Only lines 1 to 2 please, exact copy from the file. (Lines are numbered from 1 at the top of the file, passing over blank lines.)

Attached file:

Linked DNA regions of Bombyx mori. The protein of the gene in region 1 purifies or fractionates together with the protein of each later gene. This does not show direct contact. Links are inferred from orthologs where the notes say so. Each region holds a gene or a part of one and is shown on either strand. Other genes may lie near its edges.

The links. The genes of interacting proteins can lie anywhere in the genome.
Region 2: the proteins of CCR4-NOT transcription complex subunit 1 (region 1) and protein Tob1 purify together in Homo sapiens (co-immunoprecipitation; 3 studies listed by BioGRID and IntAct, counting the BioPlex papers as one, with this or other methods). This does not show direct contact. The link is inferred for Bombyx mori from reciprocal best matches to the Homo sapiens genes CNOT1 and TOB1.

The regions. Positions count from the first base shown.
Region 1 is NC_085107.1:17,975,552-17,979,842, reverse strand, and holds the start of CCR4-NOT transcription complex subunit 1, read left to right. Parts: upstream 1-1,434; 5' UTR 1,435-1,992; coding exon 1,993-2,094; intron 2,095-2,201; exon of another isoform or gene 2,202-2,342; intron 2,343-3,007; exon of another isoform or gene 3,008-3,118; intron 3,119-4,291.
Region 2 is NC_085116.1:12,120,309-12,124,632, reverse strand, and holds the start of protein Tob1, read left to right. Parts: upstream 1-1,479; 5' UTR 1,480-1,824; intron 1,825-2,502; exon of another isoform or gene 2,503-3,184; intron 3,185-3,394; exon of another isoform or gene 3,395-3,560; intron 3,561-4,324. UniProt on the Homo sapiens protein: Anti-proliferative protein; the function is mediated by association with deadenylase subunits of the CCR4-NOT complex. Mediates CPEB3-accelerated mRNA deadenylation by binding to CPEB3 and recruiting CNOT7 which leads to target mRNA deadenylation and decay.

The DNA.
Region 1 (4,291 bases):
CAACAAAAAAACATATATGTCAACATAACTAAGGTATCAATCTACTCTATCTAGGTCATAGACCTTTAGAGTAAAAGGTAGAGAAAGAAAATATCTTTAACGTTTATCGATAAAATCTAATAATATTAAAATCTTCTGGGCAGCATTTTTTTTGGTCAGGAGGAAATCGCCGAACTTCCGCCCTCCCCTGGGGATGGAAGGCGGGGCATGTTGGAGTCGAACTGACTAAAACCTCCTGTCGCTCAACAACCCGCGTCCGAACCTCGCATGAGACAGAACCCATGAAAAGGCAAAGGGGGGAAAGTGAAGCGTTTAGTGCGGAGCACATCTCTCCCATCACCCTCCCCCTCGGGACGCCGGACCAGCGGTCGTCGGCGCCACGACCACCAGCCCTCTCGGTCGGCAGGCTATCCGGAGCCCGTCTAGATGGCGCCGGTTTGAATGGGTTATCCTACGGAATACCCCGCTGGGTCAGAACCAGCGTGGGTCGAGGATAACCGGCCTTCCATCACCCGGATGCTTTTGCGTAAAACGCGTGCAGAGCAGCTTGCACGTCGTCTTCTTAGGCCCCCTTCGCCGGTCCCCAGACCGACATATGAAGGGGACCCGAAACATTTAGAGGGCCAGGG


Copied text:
Linked DNA regions of Bombyx mori. The protein of the gene in region 1 purifies or fractionates together with the protein of each later gene. This does not show direct contact. Links are inferred from orthologs where the notes say so. Each region holds a gene or a part of one and is shown on either strand. Other genes may lie near its edges.

The links. The genes of interacting proteins can lie anywhere in the genome.